The number of presence/absence leaf and fruit samples needed to estimate density at the 25% level of precision as a function of mean density using the equation in Southwood & Henderson (2000) is shown in Figure 3. At densities of 0.5 thrips per fruit or greater, fewer than 22 samples are necessary to estimate density at the 25% level of precision.


The abundance of pests is directly associated with the phenology of the part of plant on which they feed. The abundance of thrips and their phenology has been widely studied, mainly in species in festing and causing damage in crops during the flowering period, such as Frankliniella (Thysanoptera: Thripidae) species (Northfield et al. 2008; Osekre et al. 2009; Pearsall & Myers 2000). Heliothrips haemorrhoidalis formed colonies on the leaves and fruits of avocado. They were present on the leaves of avocado at all times of the year. The adults formed colonies when the fruits were small, and the colonies increased and caused injury until the fruits were harvested. The development and abundance of the pest is associated with environmental conditions. Chhagan & Stevens (2007) determined a minimum threshold temperature of 10.1 °C for H. haemorrhoidalis. This is greater than the minimum threshold of 6.9 °C reported for Scirtothrips persea (Thysanoptera: Thripidae), another avocado pest (Hoddle 2002).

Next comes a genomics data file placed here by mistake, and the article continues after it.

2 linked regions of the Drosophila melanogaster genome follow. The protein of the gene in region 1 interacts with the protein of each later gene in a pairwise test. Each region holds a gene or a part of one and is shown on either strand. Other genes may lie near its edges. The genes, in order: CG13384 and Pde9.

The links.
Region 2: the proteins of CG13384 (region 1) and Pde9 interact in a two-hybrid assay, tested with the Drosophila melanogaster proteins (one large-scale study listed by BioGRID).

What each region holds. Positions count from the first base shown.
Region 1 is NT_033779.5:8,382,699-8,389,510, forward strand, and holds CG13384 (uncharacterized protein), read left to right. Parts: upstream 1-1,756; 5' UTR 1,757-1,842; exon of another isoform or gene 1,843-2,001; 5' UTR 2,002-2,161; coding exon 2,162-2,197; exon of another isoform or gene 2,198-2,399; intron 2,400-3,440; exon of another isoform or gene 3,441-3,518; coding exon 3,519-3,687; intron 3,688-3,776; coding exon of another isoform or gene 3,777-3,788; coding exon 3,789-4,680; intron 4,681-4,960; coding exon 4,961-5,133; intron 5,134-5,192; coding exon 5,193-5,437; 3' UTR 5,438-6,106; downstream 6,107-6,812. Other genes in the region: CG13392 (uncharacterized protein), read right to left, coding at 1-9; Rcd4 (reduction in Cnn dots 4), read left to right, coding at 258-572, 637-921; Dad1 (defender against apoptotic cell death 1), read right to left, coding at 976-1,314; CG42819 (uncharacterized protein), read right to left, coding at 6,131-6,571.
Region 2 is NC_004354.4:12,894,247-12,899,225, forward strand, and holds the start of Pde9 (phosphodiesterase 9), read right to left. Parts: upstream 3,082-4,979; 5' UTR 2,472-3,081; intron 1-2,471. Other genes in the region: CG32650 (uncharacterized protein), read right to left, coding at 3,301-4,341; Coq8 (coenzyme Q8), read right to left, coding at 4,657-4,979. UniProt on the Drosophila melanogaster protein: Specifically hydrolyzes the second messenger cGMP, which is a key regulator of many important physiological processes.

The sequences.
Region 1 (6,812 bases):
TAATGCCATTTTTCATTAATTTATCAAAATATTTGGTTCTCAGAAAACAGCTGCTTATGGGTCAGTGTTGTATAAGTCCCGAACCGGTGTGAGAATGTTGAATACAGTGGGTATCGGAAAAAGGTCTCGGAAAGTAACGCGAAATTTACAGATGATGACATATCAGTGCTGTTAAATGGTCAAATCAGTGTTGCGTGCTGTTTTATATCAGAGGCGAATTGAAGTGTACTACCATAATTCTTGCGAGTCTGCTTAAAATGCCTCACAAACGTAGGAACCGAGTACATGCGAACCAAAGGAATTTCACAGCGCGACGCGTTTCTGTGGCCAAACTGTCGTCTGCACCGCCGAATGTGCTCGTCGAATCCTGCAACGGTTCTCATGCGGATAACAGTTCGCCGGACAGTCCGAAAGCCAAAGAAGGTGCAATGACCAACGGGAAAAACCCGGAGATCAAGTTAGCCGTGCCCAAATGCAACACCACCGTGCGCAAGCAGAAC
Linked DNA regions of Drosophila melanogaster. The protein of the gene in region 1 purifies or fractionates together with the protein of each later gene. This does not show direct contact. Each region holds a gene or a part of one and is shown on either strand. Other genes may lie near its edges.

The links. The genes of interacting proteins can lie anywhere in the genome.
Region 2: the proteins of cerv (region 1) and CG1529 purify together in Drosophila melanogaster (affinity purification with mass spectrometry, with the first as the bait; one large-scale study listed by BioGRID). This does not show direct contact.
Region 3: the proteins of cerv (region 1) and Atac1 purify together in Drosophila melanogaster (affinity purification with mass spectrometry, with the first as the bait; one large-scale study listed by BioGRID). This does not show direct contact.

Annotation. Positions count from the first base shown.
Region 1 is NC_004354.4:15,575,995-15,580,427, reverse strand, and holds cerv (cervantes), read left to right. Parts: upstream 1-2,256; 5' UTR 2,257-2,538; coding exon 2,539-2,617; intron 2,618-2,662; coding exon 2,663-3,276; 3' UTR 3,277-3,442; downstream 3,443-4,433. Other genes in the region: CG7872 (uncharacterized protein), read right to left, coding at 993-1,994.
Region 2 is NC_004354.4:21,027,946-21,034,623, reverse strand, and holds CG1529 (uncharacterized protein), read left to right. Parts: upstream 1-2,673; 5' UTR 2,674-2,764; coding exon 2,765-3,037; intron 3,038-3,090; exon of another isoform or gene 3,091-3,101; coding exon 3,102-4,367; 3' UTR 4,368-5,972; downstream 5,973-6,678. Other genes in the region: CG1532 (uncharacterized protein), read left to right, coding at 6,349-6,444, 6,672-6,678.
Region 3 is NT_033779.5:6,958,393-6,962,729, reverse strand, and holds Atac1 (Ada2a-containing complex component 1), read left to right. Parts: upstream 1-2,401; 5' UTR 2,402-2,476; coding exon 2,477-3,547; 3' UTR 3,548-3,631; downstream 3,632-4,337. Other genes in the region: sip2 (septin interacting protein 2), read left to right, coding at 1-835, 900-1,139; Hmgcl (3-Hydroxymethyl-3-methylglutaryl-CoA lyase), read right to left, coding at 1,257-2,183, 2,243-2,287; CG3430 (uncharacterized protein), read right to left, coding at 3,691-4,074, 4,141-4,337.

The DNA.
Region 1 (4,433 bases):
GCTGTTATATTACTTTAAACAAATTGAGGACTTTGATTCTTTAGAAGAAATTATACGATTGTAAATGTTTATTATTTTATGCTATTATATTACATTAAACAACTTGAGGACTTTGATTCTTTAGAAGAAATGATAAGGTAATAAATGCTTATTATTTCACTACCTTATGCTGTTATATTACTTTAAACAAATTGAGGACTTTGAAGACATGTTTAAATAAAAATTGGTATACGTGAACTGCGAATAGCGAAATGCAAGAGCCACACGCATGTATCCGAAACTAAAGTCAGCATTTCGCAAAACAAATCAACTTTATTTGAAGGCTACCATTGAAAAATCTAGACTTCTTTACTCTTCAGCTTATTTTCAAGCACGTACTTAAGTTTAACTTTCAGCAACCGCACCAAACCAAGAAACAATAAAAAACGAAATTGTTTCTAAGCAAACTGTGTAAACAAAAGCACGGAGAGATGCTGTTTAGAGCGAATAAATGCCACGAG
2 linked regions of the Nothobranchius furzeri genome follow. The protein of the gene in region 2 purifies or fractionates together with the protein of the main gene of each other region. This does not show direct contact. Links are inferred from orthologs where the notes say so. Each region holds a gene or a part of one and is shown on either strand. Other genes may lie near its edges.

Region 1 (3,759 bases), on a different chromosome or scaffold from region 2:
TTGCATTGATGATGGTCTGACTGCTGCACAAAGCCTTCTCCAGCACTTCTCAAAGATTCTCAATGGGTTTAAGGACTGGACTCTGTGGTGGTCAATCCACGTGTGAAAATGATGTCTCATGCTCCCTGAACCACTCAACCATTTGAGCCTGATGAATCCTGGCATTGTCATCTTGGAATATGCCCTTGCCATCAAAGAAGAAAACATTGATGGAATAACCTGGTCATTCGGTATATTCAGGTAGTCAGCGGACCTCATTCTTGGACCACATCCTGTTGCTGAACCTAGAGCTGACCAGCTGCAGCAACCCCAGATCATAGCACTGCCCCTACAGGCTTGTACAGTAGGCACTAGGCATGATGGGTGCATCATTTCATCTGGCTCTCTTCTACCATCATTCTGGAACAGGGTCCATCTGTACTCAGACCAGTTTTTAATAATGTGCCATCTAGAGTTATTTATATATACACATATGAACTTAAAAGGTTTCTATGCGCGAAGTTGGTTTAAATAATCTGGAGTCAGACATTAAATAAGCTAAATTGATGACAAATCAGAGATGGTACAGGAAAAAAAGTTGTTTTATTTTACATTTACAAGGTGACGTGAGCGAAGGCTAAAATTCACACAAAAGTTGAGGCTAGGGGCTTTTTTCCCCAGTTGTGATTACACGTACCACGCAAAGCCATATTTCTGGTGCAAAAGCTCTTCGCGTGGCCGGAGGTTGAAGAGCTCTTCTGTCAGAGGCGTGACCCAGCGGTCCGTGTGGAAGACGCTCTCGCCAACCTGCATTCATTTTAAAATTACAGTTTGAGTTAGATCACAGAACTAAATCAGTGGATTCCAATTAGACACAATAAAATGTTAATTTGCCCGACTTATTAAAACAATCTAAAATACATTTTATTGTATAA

Fig. 1.

Abundance (mean ± SE) of adult and immature stages of H. haemorrhoidalis per leaf and fruit (from sampling 10 leaves and 20 fruits of 10 sample trees) in Field 1 (a, b) and Field 2 (c, d).


Aggregation in thrips species has been established in several publications. Wang & Shipp (2001), Parajulee et al. (2006), Salguero Navas et al. (1994), and García-Marí et al. (1994) showed a significant regression in Taylor's power law for a population of Frankliniellia occidentalis (Pergande) (Thysanoptera: Thripidae) in cucumber, cotton, tomato, and strawberries with aggregation indices of about 1.5. Cho et al. (2000) described a very similar aggregation index in Thrips palmi Karny (Thysanoptera: Thripidae) in potato. These values are similar to the aggregation indices determined for H. haemorrhoidalis in this study. Worner & Chapman (2000) determined an even greater aggregation of thrips on Viburnum tinus L. (Dipsacales: Adoxaceae) with index 1.9.